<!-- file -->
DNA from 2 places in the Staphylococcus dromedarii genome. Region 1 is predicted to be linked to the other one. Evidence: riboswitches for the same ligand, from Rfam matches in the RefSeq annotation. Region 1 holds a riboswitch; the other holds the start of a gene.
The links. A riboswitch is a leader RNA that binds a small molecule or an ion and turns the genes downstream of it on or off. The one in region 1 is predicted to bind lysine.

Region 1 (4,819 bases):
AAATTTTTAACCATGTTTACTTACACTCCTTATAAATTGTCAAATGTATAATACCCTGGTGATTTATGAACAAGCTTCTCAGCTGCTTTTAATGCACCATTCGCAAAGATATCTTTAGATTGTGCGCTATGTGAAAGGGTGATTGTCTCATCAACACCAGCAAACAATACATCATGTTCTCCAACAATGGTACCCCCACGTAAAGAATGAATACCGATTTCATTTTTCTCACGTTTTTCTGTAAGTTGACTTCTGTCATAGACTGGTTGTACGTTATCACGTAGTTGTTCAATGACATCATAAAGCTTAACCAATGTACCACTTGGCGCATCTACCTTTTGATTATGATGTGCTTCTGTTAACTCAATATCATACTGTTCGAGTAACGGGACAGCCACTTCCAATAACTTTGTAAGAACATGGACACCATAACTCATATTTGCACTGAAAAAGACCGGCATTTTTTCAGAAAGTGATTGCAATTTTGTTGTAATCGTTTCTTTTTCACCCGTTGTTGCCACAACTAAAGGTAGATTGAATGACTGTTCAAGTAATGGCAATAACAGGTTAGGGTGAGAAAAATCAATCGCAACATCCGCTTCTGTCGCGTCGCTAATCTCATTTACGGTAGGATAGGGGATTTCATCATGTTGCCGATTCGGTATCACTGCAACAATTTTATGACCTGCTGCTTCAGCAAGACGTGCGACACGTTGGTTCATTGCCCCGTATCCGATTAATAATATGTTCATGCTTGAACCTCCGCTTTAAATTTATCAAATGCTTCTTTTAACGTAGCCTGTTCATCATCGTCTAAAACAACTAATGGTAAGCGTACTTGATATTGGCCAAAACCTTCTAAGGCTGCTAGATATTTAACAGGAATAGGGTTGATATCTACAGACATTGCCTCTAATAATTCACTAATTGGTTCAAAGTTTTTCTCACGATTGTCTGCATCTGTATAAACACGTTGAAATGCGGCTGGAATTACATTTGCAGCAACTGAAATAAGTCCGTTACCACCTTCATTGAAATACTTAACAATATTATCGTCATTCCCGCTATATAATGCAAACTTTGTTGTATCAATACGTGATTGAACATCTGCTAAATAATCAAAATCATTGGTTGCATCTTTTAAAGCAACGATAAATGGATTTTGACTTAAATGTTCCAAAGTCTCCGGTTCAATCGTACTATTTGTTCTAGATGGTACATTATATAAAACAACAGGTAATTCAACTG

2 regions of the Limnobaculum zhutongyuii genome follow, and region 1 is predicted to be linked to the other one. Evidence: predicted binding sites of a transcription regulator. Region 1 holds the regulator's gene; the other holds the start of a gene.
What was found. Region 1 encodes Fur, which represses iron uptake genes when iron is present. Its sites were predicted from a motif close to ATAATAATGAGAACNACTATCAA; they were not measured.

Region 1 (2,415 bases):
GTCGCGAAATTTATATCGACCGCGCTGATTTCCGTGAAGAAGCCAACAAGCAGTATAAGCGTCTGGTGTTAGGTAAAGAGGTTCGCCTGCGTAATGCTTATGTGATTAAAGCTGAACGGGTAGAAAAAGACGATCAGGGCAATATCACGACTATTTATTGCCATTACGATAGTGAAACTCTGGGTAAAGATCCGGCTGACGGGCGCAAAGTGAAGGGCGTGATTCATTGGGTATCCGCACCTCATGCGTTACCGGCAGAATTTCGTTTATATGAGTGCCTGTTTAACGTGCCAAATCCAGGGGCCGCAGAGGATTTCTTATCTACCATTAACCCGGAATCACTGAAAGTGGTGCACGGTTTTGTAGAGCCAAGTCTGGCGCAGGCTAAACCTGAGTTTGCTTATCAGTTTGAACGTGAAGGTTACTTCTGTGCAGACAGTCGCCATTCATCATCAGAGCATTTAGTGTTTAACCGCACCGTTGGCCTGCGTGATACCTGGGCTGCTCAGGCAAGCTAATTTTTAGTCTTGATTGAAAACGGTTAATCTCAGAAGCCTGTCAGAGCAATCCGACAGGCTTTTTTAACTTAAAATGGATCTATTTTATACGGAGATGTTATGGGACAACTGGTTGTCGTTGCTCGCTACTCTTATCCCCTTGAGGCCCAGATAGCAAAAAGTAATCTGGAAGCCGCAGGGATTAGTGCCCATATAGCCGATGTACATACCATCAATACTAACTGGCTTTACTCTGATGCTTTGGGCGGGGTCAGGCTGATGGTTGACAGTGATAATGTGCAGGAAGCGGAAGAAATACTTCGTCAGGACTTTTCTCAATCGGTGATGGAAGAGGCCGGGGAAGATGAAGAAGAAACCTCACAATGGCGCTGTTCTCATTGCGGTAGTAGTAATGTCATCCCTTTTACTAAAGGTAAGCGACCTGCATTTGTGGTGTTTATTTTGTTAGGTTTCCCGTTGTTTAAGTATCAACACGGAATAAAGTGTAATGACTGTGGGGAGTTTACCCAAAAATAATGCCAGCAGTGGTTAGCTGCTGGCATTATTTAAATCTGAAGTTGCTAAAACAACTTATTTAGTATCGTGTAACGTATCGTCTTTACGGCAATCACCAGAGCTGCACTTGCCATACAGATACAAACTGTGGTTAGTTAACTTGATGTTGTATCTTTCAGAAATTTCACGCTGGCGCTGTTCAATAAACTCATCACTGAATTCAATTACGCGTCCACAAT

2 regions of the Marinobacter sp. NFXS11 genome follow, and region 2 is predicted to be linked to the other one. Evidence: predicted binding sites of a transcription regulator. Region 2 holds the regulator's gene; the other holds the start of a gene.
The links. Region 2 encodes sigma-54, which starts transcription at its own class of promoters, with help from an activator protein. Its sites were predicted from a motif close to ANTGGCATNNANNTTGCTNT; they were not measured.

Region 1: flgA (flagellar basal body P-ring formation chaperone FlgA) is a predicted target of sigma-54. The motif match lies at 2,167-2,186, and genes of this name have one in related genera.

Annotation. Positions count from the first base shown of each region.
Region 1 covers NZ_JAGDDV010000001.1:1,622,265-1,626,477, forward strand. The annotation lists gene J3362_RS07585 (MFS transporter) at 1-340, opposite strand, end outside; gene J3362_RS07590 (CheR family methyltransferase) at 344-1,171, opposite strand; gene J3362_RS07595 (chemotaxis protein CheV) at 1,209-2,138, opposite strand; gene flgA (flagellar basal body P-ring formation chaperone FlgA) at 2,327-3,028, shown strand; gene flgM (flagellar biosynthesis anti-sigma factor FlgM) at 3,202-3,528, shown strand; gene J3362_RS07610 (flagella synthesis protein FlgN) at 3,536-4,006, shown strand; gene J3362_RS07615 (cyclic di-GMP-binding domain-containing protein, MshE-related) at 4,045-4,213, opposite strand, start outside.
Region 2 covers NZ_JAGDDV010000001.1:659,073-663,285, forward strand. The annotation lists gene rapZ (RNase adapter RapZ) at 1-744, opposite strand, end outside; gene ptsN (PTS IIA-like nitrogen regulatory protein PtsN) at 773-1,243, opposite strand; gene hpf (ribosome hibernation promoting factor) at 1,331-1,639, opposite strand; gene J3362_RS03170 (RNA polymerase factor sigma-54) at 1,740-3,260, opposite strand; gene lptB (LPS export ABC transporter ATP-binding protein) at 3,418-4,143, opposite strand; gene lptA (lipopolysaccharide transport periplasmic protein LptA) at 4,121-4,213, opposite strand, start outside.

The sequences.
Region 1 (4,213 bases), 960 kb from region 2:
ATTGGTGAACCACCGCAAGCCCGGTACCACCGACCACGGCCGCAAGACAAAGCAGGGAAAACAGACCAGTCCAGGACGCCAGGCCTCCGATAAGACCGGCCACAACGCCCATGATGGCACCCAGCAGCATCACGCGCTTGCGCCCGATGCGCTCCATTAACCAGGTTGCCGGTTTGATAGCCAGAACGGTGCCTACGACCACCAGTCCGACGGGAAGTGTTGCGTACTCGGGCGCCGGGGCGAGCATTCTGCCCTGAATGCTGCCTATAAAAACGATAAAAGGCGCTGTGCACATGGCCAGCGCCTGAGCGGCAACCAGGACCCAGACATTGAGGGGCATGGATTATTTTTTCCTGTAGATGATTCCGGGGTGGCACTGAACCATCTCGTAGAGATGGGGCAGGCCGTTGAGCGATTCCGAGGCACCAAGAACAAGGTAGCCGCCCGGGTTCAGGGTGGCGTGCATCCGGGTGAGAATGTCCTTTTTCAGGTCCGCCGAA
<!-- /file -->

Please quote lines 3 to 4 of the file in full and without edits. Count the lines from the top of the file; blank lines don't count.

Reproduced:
Region 1 (4,819 bases):
AAATTTTTAACCATGTTTACTTACACTCCTTATAAATTGTCAAATGTATAATACCCTGGTGATTTATGAACAAGCTTCTCAGCTGCTTTTAATGCACCATTCGCAAAGATATCTTTAGATTGTGCGCTATGTGAAAGGGTGATTGTCTCATCAACACCAGCAAACAATACATCATGTTCTCCAACAATGGTACCCCCACGTAAAGAATGAATACCGATTTCATTTTTCTCACGTTTTTCTGTAAGTTGACTTCTGTCATAGACTGGTTGTACGTTATCACGTAGTTGTTCAATGACATCATAAAGCTTAACCAATGTACCACTTGGCGCATCTACCTTTTGATTATGATGTGCTTCTGTTAACTCAATATCATACTGTTCGAGTAACGGGACAGCCACTTCCAATAACTTTGTAAGAACATGGACACCATAACTCATATTTGCACTGAAAAAGACCGGCATTTTTTCAGAAAGTGATTGCAATTTTGTTGTAATCGTTTCTTTTTCACCCGTTGTTGCCACAACTAAAGGTAGATTGAATGACTGTTCAAGTAATGGCAATAACAGGTTAGGGTGAGAAAAATCAATCGCAACATCCGCTTCTGTCGCGTCGCTAATCTCATTTACGGTAGGATAGGGGATTTCATCATGTTGCCGATTCGGTATCACTGCAACAATTTTATGACCTGCTGCTTCAGCAAGACGTGCGACACGTTGGTTCATTGCCCCGTATCCGATTAATAATATGTTCATGCTTGAACCTCCGCTTTAAATTTATCAAATGCTTCTTTTAACGTAGCCTGTTCATCATCGTCTAAAACAACTAATGGTAAGCGTACTTGATATTGGCCAAAACCTTCTAAGGCTGCTAGATATTTAACAGGAATAGGGTTGATATCTACAGACATTGCCTCTAATAATTCACTAATTGGTTCAAAGTTTTTCTCACGATTGTCTGCATCTGTATAAACACGTTGAAATGCGGCTGGAATTACATTTGCAGCAACTGAAATAAGTCCGTTACCACCTTCATTGAAATACTTAACAATATTATCGTCATTCCCGCTATATAATGCAAACTTTGTTGTATCAATACGTGATTGAACATCTGCTAAATAATCAAAATCATTGGTTGCATCTTTTAAAGCAACGATAAATGGATTTTGACTTAAATGTTCCAAAGTCTCCGGTTCAATCGTACTATTTGTTCTAGATGGTACATTATATAAAACAACAGGTAATTCAACTG